Indian formulation mkt to cross US dollars 13.7 billion by 2013The surging demand in the domestic market coupled with an increased focus from the multinational pharma companies for contract research and manufacturing services (CRAMS) are set to fuel the Indian pharmaceutical growth in the years to come.

In addition to that, a projected CAGR of 10.5% in the global generics market and an growing involvement of Indian companies into clinical research services will further add to the growth momentum, said a detailed research done by Angel Broking.

Socio-economic factors such as rising income levels, increasing affordability, gradual penetration of health insurance and the rise in chronic diseases would see the Indian formulation market to touch $13.7 billion by 2013 with a CAGR of 12.2%.

The domestic formulation industry had registered a CAGR of 14% during FY2003-08 from around $3.9 billion to $7.7 billion, outpacing the global pharma industry growth rate of 7%, said the research. By 2015, India is expected to rank among the top 10 global pharmaceutical markets. The industry is typically growing at around 1.5-1.6x the country’s GDP growth.
According to the research, India is primarily a balanced generic market with no player garnering more than 5% market share. Some of the key challenges in this segment include complex drug distribution system, diverse market and rural penetration, evolving regulatory infrastructure, brand visibility and uncertainty in pricing policies. The second big factor will be that of CRAMS. Global investors are under pressure due to growing patent expiries of major blockbuster drugs, price restrictions and slowdown in new product approvals and launches. Moreover, the decline in R&D productivity has resulted in further deceleration in bringing new blockbuster drugs to the market.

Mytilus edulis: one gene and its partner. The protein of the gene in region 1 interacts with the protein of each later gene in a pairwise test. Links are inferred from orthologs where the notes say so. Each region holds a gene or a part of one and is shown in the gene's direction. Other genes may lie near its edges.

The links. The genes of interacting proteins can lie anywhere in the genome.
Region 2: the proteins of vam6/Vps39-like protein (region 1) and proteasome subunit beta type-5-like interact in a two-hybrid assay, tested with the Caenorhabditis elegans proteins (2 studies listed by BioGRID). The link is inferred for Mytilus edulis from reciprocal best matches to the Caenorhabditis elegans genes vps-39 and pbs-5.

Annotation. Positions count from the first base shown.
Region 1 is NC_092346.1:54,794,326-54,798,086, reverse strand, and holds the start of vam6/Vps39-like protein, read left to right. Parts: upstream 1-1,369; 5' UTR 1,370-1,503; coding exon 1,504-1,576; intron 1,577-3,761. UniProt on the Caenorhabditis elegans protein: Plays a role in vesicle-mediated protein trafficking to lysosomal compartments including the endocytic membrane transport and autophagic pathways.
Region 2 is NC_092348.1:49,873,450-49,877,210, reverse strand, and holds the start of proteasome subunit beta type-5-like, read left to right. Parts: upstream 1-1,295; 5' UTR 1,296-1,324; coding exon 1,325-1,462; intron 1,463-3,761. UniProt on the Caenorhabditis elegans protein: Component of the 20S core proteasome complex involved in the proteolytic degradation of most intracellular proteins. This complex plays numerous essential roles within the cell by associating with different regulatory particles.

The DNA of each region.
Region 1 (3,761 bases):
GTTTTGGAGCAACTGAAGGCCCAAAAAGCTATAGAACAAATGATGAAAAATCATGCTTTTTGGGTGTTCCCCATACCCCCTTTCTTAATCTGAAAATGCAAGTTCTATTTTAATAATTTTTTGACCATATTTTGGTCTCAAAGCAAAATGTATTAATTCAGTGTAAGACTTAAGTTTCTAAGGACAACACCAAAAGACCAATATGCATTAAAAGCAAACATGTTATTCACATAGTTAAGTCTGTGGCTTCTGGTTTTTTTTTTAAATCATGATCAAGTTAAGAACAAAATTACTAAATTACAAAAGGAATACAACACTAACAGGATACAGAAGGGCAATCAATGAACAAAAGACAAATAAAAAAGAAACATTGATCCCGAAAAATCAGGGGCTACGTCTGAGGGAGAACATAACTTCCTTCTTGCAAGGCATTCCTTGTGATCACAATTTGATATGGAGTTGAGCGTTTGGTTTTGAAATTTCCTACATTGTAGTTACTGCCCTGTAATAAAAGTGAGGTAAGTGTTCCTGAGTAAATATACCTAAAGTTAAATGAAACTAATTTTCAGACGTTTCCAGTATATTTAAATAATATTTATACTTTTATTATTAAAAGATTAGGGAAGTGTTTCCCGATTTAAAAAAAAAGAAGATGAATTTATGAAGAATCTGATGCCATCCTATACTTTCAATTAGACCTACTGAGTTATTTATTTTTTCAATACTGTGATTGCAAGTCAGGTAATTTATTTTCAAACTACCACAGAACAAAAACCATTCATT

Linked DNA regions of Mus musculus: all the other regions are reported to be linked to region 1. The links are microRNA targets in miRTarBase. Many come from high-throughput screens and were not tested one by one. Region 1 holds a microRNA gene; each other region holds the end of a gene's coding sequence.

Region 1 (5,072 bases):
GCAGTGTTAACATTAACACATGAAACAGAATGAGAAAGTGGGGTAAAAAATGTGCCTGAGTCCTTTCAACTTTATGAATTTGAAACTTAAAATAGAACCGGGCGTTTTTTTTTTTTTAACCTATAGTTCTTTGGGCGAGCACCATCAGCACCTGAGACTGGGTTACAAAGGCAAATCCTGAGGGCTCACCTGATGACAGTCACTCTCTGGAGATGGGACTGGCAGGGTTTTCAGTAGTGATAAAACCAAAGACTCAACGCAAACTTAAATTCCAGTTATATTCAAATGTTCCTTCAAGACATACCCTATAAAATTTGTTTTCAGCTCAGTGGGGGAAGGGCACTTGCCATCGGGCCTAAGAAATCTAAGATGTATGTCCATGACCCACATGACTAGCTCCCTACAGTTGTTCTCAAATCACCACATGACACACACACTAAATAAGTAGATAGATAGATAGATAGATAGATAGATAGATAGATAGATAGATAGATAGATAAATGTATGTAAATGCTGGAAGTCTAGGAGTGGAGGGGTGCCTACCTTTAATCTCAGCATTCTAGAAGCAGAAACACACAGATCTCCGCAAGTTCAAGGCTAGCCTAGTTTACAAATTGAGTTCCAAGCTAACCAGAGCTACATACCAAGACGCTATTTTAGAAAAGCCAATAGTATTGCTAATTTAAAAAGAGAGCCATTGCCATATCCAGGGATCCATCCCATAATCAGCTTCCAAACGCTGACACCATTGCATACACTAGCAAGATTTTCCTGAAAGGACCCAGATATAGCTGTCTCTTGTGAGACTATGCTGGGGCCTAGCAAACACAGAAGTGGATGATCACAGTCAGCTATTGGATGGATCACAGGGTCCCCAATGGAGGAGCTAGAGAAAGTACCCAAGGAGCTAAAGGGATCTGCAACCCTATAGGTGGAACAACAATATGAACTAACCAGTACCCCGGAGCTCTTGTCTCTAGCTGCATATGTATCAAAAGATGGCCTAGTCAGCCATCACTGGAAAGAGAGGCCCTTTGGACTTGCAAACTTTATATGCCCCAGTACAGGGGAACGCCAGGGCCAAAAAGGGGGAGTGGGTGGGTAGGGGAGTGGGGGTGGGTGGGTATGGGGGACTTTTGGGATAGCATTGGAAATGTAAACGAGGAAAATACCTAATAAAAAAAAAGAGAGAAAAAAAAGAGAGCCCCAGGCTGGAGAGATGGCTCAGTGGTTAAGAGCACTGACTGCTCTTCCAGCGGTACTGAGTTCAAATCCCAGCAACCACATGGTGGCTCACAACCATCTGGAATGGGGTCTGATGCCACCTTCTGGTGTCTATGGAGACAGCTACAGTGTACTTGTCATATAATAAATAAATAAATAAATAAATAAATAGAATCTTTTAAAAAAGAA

Due to its value proposition, high R&D and formulations capabilities coupled with the cost advantage, Indian pharma companies are in a position to attract huge CRAMS opportunities, particularly from the US and European multinational pharma companies.
On the generics side, India has emerged as a prominent supplier of high quality generics drugs globally. The success can be attributed to the recognition of process patents over the last three decades. Indian companies are also amongst the preferred partners for foreign companies, which are struggling to cope up with rising R&D costs, declining productivity and approval of new product launches. By developing a broader range of service offerings, the Indian clinical research organisations (CROs) are well poised to become major players in the global CRO arena.